Hourly based fees have traditionally been a rite of passage, the standard way of doing business, if you will. However, when it concerns consultants, it’s an antiquated practice that is NOT in your best interest. One that leaves you and your budget more vulnerable. It just doesn’t make sense. Period.


A consultant should be an expert in his/her respective field, and therefore be able to do the same work comparatively faster than a non-expert. Yet, in this instance, they would get the short end of the stick by requiring less time on an hourly basis. Which means there is little incentive for them not to take their time and rack up more hours as a means of padding their invoice.

A far better alternative is Value-Based Fees. This is when a consultant takes stock of the entire project at large, calculates the worth of the experience they bring, the time it will take, and the results they can generate, and presents it in the form of a “project cost.” They understand what is involved, and you have a price point you can either accept or refuse. Now, they’re incentivized to get it done on time or early, and you don’t have to unearth additional fiscal resources in the event it takes more hours than he/she allotted. In this instance, everyone wins when you decide to move forward. You understand the investment up front, and they can complete the project at a price they’re happy doing business for!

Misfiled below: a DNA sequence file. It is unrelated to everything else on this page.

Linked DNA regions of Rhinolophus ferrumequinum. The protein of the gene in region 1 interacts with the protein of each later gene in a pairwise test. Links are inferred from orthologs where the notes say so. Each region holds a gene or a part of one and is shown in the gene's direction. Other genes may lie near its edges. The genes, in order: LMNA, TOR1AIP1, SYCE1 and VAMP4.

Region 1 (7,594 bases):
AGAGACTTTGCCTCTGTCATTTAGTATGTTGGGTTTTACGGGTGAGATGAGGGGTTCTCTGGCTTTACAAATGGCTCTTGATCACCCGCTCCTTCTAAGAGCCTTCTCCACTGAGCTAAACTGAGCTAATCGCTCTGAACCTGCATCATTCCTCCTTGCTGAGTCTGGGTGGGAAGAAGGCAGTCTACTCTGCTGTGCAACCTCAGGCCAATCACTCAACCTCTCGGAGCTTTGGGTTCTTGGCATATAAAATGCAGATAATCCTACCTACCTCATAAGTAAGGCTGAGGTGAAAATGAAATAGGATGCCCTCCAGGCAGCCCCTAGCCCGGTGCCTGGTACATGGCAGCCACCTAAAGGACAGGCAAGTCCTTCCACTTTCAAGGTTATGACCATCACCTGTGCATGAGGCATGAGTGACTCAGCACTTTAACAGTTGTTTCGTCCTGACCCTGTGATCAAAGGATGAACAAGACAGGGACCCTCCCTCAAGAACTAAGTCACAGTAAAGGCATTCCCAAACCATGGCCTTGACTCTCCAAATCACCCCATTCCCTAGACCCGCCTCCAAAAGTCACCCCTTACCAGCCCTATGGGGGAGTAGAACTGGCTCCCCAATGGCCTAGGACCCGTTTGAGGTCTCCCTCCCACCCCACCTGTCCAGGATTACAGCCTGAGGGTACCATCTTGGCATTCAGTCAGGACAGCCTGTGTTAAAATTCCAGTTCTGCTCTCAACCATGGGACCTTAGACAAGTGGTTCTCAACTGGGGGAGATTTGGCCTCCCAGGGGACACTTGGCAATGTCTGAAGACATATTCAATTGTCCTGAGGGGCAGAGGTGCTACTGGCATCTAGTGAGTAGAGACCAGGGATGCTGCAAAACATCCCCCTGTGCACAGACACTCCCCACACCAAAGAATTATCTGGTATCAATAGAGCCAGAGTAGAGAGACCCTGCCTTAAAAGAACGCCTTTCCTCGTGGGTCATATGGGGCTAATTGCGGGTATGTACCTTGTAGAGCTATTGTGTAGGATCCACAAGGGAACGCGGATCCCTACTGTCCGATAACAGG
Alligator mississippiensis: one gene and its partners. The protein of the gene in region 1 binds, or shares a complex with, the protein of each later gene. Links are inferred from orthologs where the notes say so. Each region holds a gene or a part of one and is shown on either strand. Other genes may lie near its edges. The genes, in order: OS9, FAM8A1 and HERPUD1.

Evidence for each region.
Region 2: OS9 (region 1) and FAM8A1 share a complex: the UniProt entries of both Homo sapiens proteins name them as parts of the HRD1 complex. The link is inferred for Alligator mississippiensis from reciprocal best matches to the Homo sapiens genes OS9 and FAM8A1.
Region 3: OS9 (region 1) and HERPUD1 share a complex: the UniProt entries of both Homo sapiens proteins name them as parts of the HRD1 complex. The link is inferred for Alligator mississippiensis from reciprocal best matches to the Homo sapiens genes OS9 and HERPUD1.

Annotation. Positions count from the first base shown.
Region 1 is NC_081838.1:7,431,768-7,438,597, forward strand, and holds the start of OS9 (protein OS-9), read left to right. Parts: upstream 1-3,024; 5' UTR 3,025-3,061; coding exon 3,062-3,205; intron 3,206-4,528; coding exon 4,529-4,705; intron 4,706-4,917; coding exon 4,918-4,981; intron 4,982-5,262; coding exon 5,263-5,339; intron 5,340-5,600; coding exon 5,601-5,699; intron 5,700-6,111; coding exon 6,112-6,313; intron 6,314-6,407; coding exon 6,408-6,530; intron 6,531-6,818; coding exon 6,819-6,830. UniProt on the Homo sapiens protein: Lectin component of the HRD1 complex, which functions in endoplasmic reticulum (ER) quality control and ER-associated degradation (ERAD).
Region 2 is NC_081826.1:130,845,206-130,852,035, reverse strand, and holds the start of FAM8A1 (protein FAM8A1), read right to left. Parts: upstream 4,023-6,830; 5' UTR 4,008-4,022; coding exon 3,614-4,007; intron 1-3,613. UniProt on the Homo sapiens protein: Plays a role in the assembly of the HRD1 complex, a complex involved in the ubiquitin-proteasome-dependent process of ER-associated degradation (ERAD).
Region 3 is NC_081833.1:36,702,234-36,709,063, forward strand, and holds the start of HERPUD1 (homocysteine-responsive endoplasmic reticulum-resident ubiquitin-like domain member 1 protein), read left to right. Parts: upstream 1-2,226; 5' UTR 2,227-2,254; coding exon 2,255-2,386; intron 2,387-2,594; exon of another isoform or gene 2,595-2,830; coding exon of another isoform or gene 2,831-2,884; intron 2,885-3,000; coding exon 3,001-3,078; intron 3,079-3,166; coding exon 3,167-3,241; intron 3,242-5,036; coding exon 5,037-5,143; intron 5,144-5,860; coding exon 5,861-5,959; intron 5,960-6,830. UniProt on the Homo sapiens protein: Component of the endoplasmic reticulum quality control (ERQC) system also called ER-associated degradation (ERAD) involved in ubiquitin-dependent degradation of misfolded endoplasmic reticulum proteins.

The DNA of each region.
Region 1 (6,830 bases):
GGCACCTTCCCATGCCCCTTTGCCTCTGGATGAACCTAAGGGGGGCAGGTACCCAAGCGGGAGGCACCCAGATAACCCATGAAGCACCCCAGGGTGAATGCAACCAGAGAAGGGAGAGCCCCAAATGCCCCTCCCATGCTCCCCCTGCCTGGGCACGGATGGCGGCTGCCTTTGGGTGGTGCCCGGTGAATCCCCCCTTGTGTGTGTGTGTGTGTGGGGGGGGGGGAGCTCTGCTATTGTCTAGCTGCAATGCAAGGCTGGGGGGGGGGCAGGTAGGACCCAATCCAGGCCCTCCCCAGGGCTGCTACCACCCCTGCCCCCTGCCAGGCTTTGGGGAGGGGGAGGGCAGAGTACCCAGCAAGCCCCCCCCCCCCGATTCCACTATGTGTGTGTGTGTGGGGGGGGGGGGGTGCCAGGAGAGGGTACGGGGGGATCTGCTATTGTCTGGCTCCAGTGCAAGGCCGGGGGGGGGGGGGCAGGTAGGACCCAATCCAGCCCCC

They Follow the Leader:

Sure, it’s critical for a consultant to understand the client’s needs and wants. However, you’re hiring them to bring something new and fresh to the table. If they are there to simply follow orders, that is a “tasker” who shouldn’t garner the price point merited by a talented consultant.


This means they bring with them data-driven experience, fresh ideas, and the ability to challenge internal process and procedures as they see fit. Not in an aggressive way, of course. Clearly, you want to have a balanced working relationship with anyone you bring on board but looking for someone with a mind of their own, and a track record of making effective change should be a top point of consideration. Which brings me to my next point.